Tuesday, June 27, 2006

right now

as i write this, they've been on the move for 2 days, 7 hours, and 47 minutes. daytime temperatures have been over 100oF, there hasn't been enough water, and most of them haven't slept yet.

they're not even half-way to the end.

primal quest 2006, the biggest adventure race of them all, is happening right now.

87 coed teams, most of whom just want to finish, but the winning team takes home $100,000.00, major sponsorship deals, and serious bragging rights. these people are serious.

Monday, June 19, 2006

adventure race!

i participated in my first adventure race this weekend, and it was hard, but i finished which is what i was hoping for.

you can read all the details here

Tuesday, June 13, 2006

all kinds of stuff

busy busy.

sunday i competed in an orienteering event (only the second one i've done). i did the brown course (in ascending order of difficulty, courses are white, yellow, orange, brown, green, red, and blue, where white is literally a walk in the park, and blue puts you at risk of being eaten by wild animals), and did ok.

my main problem was not knowing what the symbols on the control list were, so i spent a lot of time running in circles in the general area of the control before finding it.

but i finished in (just barely) under 2 hours, and i was pleased about that.

on monday, baarbd.org, the adventure racing site j. and i have been working on, finally went live.

it was a shitload of work, and i'm still kind of amazed that we went from concept to live site in a month.

there's still lots to do, but at least now it's out there, and hopefully people will use it.

Friday, June 09, 2006


so i had a little 'aha' moment tonight, nothing earth-shaking, but it made a lot of sense.

i feel a little like i'm pupating; indeterminate, not here and not there, waiting for the waveform to collapse.

it's interesting and exciting, but also a little lonely.

Sunday, June 04, 2006

rinse, lather. repeat.

event: urban rogaine
setup: 60 checkpoints in san francisco and daly city, marked on a map, each worth a certain number of points.
object: hit as many of the checkpoints as you can, in any order you want.
format: choose one; foot, bike, or half foot, half bike (must do first 8 hours on foot if doing duathlon).
teams: male, female, mixed, veteran (average age of team members must be at least 50 on race day). minimum team size is 2, max is 5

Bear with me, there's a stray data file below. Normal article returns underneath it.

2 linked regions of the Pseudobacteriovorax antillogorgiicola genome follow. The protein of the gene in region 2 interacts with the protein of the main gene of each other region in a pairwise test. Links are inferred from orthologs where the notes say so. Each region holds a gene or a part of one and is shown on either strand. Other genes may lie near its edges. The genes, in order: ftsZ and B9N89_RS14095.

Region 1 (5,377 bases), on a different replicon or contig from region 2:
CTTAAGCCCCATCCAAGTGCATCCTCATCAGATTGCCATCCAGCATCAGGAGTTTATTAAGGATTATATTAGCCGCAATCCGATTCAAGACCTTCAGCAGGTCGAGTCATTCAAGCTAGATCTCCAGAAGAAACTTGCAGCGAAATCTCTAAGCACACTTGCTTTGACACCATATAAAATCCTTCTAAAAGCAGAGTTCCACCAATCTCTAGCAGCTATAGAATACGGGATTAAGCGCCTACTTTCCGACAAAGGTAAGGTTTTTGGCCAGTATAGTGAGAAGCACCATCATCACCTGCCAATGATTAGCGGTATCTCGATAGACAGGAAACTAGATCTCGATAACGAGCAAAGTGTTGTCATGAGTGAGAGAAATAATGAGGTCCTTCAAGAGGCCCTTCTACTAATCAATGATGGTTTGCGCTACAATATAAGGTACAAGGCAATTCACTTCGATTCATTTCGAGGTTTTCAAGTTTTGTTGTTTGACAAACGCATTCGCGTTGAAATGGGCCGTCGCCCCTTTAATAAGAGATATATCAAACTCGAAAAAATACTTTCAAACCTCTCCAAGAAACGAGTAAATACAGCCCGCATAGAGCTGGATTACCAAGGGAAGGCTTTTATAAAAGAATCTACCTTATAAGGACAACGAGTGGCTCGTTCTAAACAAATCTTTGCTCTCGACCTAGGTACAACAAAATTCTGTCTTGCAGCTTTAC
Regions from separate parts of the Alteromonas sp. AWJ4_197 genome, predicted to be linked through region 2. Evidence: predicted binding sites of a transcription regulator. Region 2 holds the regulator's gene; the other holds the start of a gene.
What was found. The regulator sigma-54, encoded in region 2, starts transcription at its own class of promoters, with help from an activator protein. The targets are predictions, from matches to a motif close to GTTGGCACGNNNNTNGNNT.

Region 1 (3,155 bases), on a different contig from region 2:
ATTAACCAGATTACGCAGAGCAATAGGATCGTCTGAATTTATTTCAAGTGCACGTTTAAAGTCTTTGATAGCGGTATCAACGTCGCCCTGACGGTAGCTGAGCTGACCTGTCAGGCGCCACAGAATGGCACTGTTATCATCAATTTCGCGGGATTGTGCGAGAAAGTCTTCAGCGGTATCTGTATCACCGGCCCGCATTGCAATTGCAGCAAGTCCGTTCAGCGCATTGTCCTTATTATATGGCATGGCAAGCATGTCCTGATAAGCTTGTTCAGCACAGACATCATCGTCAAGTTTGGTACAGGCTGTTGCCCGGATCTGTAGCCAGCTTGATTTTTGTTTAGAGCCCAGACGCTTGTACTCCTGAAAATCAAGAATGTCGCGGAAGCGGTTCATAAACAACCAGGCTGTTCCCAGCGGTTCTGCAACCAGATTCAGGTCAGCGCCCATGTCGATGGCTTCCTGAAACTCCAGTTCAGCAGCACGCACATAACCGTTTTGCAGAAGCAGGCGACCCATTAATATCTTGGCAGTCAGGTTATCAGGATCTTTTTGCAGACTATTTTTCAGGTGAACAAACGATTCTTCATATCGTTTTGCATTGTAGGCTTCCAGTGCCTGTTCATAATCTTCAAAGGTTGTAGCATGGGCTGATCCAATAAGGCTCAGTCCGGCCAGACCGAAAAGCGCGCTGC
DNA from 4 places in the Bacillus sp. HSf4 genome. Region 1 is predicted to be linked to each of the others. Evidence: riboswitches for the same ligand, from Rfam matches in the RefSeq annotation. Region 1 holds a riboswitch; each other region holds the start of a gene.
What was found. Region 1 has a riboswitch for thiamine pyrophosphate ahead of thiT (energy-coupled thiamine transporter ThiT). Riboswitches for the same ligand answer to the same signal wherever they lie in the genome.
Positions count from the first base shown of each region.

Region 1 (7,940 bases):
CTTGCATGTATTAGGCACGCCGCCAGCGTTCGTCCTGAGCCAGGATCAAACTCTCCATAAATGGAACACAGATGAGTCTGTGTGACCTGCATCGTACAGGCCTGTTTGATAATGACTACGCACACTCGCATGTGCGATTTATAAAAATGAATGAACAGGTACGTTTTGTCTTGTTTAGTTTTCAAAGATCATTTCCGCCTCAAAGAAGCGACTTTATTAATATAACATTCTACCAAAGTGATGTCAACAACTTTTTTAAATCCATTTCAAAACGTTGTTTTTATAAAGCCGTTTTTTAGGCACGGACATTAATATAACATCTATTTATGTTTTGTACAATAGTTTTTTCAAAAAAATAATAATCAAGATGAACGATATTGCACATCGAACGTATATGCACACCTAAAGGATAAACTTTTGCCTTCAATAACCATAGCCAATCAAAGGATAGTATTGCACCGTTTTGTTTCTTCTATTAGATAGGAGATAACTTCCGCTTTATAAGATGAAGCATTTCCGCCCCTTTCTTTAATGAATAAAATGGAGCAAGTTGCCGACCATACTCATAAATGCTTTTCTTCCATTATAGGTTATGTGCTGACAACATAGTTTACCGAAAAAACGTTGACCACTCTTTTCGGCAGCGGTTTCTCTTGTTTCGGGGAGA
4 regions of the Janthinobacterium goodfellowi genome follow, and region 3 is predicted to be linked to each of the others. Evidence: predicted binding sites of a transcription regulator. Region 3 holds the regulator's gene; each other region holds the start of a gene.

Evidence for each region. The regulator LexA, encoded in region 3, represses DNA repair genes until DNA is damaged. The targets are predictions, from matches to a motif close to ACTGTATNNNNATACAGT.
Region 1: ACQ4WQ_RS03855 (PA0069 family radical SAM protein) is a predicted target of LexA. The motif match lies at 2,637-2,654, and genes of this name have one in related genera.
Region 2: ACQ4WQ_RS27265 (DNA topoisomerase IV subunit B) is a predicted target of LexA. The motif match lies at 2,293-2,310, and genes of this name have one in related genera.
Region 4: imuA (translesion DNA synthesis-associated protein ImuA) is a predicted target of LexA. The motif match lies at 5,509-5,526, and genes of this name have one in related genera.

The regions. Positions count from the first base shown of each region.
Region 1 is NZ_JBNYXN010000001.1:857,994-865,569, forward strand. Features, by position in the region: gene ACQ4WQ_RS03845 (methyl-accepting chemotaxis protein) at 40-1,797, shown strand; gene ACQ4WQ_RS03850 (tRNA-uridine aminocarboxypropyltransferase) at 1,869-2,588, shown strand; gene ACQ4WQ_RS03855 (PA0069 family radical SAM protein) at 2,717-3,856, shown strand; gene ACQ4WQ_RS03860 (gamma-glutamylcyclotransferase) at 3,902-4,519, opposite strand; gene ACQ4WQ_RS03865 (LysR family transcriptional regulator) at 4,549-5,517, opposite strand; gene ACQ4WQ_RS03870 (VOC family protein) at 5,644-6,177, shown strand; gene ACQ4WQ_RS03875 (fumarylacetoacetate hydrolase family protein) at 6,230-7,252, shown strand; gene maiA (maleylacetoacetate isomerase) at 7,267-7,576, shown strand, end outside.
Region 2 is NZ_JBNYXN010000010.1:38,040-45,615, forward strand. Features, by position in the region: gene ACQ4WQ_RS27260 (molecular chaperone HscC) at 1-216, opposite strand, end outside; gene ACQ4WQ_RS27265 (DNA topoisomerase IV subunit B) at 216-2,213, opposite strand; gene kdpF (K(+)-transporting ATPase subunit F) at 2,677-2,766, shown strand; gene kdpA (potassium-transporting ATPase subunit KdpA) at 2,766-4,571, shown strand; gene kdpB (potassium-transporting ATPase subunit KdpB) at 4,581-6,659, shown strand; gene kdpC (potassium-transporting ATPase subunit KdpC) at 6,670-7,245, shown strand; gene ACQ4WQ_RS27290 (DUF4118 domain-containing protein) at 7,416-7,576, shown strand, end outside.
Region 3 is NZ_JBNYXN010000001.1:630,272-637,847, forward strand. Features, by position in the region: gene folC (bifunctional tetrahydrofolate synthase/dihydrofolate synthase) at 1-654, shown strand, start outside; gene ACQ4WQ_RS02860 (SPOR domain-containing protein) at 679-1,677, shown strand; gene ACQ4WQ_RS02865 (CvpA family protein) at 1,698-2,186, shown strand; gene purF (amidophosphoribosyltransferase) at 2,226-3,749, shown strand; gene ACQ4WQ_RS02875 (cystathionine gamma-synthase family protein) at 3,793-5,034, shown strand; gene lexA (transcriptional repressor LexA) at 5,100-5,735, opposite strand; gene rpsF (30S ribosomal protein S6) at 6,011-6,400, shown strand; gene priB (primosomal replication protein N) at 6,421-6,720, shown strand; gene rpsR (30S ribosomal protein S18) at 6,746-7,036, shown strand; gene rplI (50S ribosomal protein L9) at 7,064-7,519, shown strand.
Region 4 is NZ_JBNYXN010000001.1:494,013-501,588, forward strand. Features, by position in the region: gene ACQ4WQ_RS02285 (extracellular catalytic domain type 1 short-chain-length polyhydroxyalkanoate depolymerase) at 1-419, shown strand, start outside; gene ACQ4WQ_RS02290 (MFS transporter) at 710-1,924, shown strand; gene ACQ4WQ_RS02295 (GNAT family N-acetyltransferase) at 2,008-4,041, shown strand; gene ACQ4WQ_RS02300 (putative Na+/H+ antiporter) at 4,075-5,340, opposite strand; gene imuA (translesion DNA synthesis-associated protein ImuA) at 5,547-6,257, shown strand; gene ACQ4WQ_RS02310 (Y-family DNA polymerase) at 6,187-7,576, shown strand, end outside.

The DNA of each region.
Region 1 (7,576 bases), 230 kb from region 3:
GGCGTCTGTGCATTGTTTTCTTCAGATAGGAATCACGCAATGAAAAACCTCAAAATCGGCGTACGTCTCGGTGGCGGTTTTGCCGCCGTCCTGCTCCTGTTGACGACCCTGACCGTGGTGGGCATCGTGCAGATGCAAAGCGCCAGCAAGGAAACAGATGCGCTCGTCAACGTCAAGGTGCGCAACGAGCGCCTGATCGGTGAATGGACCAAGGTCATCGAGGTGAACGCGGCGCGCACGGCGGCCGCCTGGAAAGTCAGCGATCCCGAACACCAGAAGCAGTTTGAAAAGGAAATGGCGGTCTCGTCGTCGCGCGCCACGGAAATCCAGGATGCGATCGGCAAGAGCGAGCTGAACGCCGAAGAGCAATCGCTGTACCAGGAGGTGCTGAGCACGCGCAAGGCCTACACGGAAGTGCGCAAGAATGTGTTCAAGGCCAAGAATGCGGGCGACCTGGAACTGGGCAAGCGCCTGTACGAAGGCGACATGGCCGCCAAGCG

rules: you have 16 hours, starting at 4:00 pm

the team i was on was a coed (mixed) duathlon team with 3 members. o., is an experienced adventure racer and was our navigator. s. is a triathlete and coach, and was our female member, and me, i was along for the ride.

i'm not going to go into a lot of detail because it's boring if you weren't there ('first we found THIS checkpoint, and then we were going to go over to this other one, but on the way we realized that we could take this back alley and get THAT checkpoint, so we did that, and on the way we drank gatorade'. gripping huh?), but it was a hell of a lot of fun.

i've never done an event that long, and i was a little worried about how i'd deal with fatigue, given how cranky i get when i'm tired, but i didn't have any problems with that, and didn't even need resort to caffeine.

we made a decision to skip a couple of low-value time-constrained-checkpoints (they basically expired after a certain time) early on, which ended up costing us first place, but other than that we did well. o.'s navigation was really good, and s. and i were able to provide a bunch of shortcuts and local knowledge (my runs on san bruno mountain paid off here) that saved us a fair amount of work.

the purple roughly covers the area the checkpoints were in.

the team aspect was really cool; the way we all were able to contribute in different ways to achieve our common goal was really rewarding, in way that trail-runnning or cycling (at least not on a team) isn't.

ok i'm done babbling. i've had a 4 hour nap, and as near as i can figure, covered something like 80 miles before that. i'm off to bed.